When I worked at Microsoft Research, I gave a talk on search experience satisfaction at HCIR 2008 (see paper at http://goanna.cs.rmit.edu.au/~e76763/tiger_ref/css+08-hcir.pdf), and someone in the audience wanted me to define user satisfaction. I suggested that users display satisfaction with a system (program/app/web site) because the system is so useful or so delightful, so much so that they use it because they want to , rather than because they have to. Also, when users start showing off apps or websites, you see satisfaction — for example, I like UrbanSpoon and Shazam so much that I have excitedly demo’ed these apps to several people!
And it doesn’t have to be the whole app — sometimes small features can delight people and cause satisfaction.
All this came up because of the nifty thing I saw in my Hotmail calendar today. I have no idea how long this feature’s been in Hotmail. I don’t normally use the Hotmail calendar but today I did, and saw something that delighted me. Something simple, yet very useful, as you can see in this screenshot of just three days in my calendar:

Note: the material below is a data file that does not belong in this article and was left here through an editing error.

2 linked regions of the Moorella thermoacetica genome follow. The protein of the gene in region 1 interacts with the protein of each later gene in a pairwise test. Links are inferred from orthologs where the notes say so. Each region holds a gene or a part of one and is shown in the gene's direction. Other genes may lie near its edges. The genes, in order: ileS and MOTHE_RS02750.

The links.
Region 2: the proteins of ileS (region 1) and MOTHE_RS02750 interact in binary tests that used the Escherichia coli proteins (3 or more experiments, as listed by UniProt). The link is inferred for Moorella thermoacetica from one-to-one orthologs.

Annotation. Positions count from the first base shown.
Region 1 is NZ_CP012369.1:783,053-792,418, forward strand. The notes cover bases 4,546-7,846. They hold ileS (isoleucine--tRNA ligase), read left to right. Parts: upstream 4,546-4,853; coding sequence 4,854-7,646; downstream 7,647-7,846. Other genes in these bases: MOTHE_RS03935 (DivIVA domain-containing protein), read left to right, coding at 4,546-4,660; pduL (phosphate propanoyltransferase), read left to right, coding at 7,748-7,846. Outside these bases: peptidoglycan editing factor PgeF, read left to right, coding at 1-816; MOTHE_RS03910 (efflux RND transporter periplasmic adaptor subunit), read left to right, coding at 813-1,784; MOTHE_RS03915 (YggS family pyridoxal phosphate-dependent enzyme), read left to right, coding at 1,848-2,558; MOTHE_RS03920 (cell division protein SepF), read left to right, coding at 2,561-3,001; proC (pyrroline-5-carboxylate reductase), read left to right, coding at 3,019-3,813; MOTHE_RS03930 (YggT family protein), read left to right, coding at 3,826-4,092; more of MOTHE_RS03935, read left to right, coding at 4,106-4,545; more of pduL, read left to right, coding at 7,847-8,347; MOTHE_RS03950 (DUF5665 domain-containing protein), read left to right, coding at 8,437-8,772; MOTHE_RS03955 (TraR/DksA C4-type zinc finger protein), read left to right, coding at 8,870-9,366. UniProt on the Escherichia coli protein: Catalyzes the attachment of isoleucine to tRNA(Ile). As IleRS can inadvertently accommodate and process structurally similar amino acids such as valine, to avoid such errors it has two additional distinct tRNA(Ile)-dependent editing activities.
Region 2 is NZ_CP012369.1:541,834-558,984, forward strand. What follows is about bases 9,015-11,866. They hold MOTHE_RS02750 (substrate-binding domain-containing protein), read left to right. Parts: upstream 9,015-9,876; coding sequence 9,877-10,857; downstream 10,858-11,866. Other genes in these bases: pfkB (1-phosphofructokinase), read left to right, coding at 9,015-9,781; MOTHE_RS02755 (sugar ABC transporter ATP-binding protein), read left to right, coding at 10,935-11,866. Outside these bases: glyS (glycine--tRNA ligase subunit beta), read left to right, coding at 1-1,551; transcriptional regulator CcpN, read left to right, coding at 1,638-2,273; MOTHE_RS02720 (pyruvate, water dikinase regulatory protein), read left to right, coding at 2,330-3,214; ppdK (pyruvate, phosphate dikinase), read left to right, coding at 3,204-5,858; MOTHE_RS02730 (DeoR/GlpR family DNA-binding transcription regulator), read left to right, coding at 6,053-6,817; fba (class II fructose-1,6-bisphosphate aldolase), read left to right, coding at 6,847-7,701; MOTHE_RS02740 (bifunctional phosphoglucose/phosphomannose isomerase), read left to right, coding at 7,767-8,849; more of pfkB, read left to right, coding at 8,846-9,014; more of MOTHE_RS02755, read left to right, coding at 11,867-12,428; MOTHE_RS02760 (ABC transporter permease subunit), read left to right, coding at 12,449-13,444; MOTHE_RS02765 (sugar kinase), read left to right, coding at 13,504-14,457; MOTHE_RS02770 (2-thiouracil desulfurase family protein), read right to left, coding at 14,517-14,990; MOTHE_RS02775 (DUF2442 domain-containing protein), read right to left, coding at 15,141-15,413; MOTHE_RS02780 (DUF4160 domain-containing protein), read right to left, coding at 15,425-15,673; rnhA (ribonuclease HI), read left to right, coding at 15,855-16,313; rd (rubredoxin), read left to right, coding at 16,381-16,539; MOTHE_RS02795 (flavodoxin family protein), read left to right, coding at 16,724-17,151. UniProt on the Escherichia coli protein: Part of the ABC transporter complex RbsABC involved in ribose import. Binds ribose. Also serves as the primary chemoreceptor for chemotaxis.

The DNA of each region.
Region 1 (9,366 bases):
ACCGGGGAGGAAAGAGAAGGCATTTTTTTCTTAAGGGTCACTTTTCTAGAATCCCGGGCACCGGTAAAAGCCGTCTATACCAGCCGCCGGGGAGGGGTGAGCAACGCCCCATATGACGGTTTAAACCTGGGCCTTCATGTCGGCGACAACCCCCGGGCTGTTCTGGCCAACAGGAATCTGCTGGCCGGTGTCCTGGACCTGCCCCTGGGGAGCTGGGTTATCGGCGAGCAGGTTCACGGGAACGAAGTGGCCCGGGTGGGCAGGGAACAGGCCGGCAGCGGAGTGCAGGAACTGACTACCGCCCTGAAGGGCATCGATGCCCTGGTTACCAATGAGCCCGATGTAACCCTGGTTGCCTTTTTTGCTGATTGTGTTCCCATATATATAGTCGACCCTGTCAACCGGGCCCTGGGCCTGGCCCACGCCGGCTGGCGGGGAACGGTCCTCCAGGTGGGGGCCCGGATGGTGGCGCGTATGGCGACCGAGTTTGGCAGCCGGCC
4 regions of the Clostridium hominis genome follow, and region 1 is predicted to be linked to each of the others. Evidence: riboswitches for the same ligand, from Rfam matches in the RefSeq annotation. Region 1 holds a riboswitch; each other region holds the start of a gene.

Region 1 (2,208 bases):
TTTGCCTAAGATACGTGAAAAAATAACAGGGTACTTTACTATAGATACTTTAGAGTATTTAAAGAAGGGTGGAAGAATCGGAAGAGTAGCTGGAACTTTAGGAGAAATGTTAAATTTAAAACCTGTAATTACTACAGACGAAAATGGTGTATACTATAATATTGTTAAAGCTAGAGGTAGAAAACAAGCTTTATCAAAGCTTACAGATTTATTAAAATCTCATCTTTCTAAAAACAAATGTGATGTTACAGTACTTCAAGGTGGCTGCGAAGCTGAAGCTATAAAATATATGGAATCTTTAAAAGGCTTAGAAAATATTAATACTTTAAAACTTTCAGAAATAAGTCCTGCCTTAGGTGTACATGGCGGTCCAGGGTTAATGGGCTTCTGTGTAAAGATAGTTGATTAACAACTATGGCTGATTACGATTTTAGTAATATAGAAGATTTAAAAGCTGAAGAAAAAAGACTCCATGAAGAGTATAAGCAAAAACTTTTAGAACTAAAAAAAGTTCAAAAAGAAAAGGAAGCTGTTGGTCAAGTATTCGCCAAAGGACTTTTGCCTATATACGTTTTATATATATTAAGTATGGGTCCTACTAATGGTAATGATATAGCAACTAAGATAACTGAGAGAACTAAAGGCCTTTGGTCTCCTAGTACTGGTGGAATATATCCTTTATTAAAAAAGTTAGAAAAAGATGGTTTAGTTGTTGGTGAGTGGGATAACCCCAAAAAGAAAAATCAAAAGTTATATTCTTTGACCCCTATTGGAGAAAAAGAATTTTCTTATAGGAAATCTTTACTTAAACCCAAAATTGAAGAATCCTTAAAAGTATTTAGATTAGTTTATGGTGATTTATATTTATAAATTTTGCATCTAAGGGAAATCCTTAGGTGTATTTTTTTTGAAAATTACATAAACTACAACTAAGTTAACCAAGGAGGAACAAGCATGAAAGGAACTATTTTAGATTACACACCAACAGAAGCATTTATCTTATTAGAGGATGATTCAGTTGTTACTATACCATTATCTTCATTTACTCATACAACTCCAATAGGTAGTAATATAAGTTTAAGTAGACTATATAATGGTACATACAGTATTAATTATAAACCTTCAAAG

Yep, it’s the weather info, blended into my calendar. You see the icons for the weather for the next 5 days and you can click on the info to get more details. Isn’t that neat? And I like the birthday cake too — reminds me it’s someone’s birthday and I can click to find more. I absolutely love these features — gives me a heads-up, helps in planning, and make me one happy Hotmail user !
Are there things like this which have delighted you? Do share !
While on the subject, trying too hard to satisfy can sometimes backfire. I was looking for a pointer to my HCIR paper, and I tried the query “chandrasekar search satisfaction” on Google. Google helpfully tried not just my name as I spell it, but also Chandrasekaran (extra ‘an’ appended) and Chandrasekhar (with an extra H) — so the result I was looking for came in on the 3rd page of results, at position 21. Out of curiosity, I tried the same query on Bing. Bing gave me a citation at position 1, and a pointer to the pdf at position 4, on the first page — and I was a happy camper.